Stimulation of Angiotensin Type 1A Receptors on Catecholaminergic Cells Contributes to Angiotensin-Dependent Hypertension
Hypertension contributes to multiple forms of cardiovascular disease and thus morbidity and mortality. The mechanisms inducing hypertension remain unclear although the involvement of homeostatic systems, such as the renin–angiotensin and sympathetic nervous systems, is established. A pivotal role of the angiotensin type 1 receptor in the proximal tubule of the kidney for the development of experimental hypertension is established. Yet, other systems are involved. This study tests whether the expression of angiotensin type 1A receptors in catecholaminergic cells contributes to hypertension development. Using a Cre-lox approach, we deleted the angiotensin type 1A receptor from all catecholaminergic cells. This deletion did not alter basal metabolism or blood pressure but delayed the onset of angiotensin-dependent hypertension and reduced the maximal response. Cardiac hypertrophy was also reduced. The knockout mice showed attenuated activation of the sympathetic nervous system during angiotensin II infusion as measured by spectral analysis of the blood pressure. Increased reactive oxygen species production was observed in forebrain regions, including the subfornical organ, of the knockout mouse but was markedly reduced in the rostral ventrolateral medulla. These studies demonstrate that stimulation of the angiotensin type 1A receptor on catecholaminergic cells is required for the full development of angiotensin-dependent hypertension and support an important role for the sympathetic nervous system in this model.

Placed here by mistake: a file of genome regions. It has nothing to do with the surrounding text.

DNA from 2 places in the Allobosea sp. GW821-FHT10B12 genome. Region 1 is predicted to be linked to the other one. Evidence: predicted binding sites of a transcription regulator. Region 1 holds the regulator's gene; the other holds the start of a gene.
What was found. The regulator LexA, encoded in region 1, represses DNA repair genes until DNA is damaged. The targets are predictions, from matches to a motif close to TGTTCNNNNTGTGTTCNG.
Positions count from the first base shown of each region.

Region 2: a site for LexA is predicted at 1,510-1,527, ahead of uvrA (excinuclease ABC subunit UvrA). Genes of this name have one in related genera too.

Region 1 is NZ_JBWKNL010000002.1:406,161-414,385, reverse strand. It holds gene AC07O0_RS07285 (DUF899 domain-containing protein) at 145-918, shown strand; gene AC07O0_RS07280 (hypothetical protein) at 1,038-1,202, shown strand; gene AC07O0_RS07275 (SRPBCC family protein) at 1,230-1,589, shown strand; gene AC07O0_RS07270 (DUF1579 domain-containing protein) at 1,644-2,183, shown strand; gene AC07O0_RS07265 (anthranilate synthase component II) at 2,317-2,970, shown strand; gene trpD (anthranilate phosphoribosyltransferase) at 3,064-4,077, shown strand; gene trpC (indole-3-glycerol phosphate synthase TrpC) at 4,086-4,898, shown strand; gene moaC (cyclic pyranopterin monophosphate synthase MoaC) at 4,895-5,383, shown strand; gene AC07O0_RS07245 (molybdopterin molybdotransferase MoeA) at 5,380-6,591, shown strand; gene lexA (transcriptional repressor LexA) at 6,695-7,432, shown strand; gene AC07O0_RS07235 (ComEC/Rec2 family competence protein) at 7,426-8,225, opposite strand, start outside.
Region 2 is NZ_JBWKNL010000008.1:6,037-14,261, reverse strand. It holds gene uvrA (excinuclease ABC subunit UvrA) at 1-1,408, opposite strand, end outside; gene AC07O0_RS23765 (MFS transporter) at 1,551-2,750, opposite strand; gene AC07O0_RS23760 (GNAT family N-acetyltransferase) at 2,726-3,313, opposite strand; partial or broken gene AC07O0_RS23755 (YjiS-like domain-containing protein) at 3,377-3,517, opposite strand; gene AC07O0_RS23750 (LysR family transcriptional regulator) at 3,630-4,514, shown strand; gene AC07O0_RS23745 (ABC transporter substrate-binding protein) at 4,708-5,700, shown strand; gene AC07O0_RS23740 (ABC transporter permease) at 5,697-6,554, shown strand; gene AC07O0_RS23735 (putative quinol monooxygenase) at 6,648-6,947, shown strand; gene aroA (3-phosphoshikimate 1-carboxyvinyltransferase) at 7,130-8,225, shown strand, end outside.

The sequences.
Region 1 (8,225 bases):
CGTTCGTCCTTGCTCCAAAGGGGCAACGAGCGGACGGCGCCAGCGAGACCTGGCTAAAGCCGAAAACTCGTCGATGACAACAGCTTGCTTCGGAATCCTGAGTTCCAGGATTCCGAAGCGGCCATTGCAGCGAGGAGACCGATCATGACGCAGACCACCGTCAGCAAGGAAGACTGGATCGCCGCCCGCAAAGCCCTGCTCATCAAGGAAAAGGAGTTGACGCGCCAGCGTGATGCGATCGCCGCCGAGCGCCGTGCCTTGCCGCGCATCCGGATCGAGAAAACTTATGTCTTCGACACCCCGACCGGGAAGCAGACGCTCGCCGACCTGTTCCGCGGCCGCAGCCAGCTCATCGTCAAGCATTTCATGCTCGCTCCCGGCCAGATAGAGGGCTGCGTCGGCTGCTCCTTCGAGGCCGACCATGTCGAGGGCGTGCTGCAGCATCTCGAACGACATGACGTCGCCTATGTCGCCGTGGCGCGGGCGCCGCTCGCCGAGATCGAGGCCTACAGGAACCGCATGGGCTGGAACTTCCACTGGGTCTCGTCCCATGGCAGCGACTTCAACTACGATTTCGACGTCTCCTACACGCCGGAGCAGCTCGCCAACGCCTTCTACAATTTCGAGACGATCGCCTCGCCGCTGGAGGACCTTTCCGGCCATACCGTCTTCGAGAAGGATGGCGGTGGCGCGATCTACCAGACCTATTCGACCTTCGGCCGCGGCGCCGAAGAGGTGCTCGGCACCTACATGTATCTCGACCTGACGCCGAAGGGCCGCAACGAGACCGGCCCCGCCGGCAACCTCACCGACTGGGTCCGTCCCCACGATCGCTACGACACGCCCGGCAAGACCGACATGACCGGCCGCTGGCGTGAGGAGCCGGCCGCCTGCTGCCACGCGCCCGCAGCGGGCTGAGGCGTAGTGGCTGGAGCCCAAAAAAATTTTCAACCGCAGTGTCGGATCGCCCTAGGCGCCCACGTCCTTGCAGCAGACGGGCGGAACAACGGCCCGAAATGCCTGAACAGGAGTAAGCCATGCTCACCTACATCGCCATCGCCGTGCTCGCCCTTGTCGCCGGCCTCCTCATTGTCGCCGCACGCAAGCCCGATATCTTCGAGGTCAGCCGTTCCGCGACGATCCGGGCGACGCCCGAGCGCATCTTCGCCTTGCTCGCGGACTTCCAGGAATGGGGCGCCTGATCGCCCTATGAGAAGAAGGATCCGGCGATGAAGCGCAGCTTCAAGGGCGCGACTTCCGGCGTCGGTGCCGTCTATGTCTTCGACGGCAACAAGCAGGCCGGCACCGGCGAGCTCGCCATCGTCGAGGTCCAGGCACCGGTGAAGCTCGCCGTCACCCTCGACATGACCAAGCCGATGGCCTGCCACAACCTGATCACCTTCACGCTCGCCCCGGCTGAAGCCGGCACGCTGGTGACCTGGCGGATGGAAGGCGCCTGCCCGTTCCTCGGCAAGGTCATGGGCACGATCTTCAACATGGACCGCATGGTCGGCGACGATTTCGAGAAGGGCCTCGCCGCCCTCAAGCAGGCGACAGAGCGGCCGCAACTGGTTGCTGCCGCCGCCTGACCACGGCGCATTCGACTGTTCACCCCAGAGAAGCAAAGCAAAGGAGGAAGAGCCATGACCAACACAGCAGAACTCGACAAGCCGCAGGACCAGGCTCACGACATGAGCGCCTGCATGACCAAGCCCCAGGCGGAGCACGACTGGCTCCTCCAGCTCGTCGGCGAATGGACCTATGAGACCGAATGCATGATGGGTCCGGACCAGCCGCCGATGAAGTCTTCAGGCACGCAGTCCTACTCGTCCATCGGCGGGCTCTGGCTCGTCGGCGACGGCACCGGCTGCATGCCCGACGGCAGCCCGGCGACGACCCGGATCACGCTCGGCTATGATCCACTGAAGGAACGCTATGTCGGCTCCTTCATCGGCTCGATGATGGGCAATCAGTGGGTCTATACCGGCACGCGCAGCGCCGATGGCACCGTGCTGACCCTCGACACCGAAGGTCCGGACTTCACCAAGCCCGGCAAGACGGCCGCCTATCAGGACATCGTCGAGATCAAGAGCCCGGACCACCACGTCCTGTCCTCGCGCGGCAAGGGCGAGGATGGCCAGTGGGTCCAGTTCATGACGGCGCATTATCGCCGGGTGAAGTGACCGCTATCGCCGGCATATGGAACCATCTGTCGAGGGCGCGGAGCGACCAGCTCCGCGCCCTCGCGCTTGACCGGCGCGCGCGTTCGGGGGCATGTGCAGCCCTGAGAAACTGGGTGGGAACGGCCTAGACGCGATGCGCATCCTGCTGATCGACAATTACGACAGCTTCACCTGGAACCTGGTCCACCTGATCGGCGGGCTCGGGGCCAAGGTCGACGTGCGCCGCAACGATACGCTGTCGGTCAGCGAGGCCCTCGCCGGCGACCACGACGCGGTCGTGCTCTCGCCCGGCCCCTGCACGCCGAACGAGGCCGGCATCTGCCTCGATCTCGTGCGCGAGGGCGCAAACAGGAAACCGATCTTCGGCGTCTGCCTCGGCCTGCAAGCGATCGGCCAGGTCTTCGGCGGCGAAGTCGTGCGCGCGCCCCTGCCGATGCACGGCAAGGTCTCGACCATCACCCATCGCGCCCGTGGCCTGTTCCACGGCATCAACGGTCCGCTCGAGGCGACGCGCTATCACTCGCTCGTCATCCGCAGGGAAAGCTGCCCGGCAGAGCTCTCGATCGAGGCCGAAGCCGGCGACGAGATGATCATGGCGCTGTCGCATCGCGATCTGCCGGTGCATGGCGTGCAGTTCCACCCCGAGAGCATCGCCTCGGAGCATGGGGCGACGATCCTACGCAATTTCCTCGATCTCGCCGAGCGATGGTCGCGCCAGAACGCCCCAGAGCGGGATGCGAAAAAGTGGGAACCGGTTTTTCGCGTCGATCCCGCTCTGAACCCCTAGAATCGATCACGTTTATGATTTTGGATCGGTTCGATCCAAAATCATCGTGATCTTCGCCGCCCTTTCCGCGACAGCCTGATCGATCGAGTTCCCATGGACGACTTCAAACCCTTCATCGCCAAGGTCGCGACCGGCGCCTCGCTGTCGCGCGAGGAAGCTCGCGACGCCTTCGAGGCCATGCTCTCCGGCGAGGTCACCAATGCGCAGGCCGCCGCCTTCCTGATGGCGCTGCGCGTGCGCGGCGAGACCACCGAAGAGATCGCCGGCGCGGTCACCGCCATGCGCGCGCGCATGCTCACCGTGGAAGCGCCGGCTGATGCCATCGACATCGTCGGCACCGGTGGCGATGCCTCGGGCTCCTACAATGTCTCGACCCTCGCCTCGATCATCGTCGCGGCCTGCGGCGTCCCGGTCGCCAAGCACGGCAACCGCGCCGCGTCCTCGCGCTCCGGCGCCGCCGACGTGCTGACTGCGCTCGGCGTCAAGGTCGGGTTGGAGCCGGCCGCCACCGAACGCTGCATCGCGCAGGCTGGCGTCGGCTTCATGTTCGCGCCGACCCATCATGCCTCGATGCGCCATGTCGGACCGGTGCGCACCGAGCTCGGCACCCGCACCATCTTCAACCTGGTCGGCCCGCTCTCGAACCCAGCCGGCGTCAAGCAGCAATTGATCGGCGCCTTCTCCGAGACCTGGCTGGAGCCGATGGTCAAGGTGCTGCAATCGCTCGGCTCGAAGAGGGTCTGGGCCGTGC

- Received April 8, 2013.
- Revision received May 1, 2013.
- Accepted August 7, 2013.
- © 2013 American Heart Association, Inc.